Quick tips

Greeting at the door … and the virtual door

Here’s a top tip from the Edutopia website. A 2018 study showed that positive greetings at the door increased academic engagement by 20 percentage points, and decreased disruptive behaviour by 9 percentage points—adding as much as “an additional hour of engagement over the course of a five-hour instructional day,” the researchers said.

Nip in the bud: tips for returning to school video

Share with parents and staff this eight minute film, in which clinical psychologist Dr Jess Richardson makes straightforward suggestions for parents and teachers to deal with any potential apprehension or anxiety children may experience on returning to school.




Use emotional check-ins to widen students’ emotional vocabulary

We’ve previously featured Yale University’s RULER mood meter. It shows how all emotions can be placed somewhere on two dimensions – high/low energy and pleasure/displeasure. From these dimensions you get four zones.

At the extreme edge of the high-energy/displeasure "red zone" are feelings emotions like fury and panic. Still at high energy but moving over to the far edge of the high pleasure "yellow zone" would be an emotion like elation or – even more intense - ecstasy.

Develop a classroom charter on return to school

SEAL suggests that every year you work out a classroom charter with a new class or tutor group, which sets out how people will behave towards each other.

Tackling girls' friendship problems

We came across an article by Andrew Hampton, headteacher of Thorpe Hall School in Essex. He described what sounds like a very effective approach to tackling girls’ friendship problems in secondary schools – ‘Girls on Board’. Girls on Board is delivered ‘through workshops that empower the girls to resolve their problems for themselves. The workshops hold up a mirror to all forms of relational aggression, inviting each girl to reflect on her own attitudes and behaviours.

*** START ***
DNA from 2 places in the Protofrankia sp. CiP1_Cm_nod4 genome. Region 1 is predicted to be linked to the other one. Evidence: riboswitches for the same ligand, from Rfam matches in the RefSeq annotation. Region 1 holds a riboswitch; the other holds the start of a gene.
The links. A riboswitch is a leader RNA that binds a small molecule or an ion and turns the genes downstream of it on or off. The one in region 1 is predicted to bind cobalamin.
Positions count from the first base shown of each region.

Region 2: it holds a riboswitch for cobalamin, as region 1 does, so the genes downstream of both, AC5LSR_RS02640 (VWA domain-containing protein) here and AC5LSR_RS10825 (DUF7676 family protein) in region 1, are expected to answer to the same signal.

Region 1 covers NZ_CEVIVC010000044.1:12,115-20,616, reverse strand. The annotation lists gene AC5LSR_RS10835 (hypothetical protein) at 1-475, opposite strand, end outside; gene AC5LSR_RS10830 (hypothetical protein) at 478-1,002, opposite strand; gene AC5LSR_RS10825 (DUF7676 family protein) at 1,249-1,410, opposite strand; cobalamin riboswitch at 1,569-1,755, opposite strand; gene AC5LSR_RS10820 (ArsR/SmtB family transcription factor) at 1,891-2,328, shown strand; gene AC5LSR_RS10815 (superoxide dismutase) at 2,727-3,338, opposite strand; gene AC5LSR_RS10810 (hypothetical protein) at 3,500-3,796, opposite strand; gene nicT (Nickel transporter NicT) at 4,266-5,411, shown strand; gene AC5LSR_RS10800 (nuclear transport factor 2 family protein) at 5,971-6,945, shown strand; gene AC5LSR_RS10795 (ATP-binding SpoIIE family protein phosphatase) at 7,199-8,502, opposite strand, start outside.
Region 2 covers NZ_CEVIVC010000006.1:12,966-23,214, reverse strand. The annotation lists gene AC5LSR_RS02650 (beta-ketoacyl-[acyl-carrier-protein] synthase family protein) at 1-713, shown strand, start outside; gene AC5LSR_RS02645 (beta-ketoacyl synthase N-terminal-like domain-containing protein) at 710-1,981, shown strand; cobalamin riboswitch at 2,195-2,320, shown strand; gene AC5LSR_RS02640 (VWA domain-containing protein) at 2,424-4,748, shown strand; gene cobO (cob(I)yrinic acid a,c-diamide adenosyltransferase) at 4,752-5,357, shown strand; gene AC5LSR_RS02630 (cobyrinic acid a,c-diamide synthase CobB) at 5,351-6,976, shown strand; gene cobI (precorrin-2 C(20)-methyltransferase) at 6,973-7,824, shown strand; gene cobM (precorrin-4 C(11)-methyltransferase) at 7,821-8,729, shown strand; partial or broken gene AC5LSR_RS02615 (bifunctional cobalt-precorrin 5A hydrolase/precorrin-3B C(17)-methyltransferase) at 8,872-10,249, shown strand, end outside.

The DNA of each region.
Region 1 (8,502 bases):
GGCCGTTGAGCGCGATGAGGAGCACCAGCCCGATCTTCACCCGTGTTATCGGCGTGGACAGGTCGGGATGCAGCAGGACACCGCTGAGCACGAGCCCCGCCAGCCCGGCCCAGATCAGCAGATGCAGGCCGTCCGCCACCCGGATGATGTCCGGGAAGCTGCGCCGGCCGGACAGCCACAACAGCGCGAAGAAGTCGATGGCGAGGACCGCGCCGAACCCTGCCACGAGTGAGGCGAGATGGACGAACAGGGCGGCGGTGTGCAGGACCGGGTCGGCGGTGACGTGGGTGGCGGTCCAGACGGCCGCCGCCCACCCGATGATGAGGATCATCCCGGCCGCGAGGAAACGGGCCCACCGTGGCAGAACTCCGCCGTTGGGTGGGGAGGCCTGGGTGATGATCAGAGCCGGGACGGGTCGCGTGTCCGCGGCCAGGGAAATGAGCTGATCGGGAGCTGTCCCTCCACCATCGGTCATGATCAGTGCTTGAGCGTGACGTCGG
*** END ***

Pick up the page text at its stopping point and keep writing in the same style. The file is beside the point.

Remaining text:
Back to school in COVID-19 times

When children return to school after staying at home for many months, they will bring with them accumulated baggage of anxiety, frustration, low mood and in some cases trauma and bereavement.  There will be ongoing economic stressors and more children affected by poverty. There will also be feelings of excitement, and hope.

Tips for remote learning

1. Secure your own safety belt first. Put self-care at the top of your list – take time for a  mindfulness meditation

2. Prioritise connection as well as content.  

Tips for helping children manage unexpected endings and transitions

1. Make explicit that unexpected endings and transitions are difficult, and that it is normal to feel unsettled or upset.


2. If you have previously worked on the feelings associated with loss (for example, in the SEAL Relationships theme resources), help children understand that even without bereavement the lockdown period will have involve loss for everyone – whether of a holiday or special event or normal ‘moving in/moving up’ events in school. Revisit what the children learned about loss and how to get through it.


Try these images and tips to help students manage anxiety by understanding the brain

First, have them use the comfort/growth/panic zone model, which gives students a way of articulating and understanding their levels of anxiety or comfort during classroom learning tasks.

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